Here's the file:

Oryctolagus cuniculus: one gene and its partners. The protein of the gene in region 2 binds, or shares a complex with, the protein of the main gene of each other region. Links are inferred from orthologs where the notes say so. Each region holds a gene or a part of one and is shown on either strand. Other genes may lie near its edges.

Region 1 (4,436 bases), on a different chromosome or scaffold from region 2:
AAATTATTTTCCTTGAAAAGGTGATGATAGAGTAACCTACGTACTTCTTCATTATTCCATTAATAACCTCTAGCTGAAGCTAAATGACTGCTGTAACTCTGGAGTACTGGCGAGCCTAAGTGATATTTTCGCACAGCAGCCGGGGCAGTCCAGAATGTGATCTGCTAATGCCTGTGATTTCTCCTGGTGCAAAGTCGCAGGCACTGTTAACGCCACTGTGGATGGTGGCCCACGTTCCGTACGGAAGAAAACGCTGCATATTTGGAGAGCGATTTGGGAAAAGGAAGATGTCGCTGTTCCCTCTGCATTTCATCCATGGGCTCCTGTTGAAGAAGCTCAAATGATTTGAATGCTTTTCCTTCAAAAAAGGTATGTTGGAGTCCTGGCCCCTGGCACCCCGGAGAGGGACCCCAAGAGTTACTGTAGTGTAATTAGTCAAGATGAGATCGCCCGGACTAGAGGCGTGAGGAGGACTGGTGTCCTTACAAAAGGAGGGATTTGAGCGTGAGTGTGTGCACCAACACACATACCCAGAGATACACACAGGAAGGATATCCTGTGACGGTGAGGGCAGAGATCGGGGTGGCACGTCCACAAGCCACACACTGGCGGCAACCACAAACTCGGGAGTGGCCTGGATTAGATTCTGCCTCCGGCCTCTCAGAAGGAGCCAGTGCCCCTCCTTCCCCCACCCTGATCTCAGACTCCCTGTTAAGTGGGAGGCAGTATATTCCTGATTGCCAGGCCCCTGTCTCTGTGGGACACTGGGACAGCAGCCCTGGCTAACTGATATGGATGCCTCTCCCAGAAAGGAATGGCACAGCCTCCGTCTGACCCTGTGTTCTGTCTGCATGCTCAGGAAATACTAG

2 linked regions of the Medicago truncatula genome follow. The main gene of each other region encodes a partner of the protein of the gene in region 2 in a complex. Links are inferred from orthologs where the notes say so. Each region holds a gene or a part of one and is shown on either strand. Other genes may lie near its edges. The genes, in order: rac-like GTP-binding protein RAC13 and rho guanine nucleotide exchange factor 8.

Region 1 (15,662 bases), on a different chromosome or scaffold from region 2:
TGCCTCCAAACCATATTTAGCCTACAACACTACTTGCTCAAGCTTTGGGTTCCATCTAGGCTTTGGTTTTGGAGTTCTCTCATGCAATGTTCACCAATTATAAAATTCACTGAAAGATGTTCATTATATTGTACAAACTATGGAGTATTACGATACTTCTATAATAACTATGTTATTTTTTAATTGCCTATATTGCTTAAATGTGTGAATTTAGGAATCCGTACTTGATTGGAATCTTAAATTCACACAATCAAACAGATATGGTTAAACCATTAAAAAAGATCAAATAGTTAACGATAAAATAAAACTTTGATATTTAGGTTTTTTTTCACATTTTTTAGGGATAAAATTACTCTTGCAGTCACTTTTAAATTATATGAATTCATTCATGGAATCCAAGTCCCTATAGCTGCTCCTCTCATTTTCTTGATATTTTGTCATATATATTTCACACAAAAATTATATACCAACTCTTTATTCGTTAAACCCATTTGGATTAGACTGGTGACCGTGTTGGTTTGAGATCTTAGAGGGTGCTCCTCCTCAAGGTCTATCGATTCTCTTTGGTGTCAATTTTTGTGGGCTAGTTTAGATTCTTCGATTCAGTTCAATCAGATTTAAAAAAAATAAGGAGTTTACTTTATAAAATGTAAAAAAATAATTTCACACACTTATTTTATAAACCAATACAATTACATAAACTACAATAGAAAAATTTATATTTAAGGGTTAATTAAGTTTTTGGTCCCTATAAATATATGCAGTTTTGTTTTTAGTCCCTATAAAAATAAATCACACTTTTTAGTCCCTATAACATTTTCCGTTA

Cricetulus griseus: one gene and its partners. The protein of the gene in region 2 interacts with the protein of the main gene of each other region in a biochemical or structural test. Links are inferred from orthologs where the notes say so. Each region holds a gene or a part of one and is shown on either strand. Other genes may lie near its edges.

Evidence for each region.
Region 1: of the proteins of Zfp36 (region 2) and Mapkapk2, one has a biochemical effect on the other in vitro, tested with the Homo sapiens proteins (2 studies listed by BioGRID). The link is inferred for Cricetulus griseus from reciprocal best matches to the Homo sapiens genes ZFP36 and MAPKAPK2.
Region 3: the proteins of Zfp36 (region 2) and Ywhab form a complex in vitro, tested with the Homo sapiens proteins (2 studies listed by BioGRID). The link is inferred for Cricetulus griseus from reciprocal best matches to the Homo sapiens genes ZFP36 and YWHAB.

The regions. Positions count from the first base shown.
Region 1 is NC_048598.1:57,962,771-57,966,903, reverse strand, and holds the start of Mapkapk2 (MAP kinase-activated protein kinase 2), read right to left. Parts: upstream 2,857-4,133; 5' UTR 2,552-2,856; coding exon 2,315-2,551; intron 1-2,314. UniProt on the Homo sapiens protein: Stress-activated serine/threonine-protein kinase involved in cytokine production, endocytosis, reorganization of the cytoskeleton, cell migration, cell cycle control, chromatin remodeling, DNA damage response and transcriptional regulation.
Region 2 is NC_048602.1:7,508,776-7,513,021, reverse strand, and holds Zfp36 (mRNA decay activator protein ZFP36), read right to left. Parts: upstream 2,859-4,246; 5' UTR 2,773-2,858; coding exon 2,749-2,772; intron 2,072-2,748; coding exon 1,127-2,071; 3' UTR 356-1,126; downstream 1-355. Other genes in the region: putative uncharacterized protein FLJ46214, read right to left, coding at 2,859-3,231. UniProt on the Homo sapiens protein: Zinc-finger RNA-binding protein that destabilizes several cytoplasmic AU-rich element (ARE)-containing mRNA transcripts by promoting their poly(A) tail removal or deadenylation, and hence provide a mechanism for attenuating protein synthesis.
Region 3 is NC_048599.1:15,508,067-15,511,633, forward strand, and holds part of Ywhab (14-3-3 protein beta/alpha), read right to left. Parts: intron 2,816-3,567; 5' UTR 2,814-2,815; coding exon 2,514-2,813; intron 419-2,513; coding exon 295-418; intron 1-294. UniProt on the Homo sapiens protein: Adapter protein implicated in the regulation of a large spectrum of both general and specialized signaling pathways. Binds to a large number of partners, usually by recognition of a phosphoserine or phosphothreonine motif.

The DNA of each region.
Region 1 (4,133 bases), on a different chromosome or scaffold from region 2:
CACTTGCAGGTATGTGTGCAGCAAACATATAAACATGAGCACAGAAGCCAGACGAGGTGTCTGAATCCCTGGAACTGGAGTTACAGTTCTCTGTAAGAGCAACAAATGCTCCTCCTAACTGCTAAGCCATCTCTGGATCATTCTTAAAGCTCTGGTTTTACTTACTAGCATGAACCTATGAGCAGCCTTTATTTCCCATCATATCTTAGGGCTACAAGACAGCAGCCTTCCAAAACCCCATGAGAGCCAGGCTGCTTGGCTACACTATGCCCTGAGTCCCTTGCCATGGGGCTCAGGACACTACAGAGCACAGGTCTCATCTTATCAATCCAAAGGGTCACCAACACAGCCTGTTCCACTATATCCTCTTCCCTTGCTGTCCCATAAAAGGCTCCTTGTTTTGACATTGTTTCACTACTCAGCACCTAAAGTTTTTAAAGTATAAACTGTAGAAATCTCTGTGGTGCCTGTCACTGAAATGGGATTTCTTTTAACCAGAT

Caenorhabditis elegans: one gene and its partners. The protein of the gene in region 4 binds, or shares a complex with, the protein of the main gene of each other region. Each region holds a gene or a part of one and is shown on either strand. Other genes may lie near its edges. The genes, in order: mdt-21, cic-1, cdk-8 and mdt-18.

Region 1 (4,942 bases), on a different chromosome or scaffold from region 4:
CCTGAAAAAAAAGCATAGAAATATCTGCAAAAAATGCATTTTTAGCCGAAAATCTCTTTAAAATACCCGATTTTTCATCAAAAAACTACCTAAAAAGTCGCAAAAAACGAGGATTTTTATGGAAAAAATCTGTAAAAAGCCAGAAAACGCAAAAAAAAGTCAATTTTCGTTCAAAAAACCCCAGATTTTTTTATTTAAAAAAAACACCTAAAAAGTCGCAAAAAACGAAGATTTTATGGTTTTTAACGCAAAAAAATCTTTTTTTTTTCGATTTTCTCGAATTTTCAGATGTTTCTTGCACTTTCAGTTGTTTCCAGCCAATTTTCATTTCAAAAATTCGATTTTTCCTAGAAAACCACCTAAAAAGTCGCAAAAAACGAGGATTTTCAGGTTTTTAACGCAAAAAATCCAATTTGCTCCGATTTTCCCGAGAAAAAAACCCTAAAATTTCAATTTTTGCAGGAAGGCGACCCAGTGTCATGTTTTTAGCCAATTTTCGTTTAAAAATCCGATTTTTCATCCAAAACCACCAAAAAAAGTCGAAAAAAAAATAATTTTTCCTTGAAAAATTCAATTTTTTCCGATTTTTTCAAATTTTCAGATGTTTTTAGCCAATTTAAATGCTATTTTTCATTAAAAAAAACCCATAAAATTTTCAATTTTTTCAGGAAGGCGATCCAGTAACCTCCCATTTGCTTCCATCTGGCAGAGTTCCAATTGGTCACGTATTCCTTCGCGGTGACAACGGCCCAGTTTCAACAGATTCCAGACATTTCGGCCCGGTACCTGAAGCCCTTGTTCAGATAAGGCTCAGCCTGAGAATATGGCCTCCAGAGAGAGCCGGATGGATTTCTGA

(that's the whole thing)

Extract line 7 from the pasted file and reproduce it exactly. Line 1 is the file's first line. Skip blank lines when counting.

Cricetulus griseus: one gene and its partners. The protein of the gene in region 2 interacts with the protein of the main gene of each other region in a biochemical or structural test. Links are inferred from orthologs where the notes say so. Each region holds a gene or a part of one and is shown on either strand. Other genes may lie near its edges.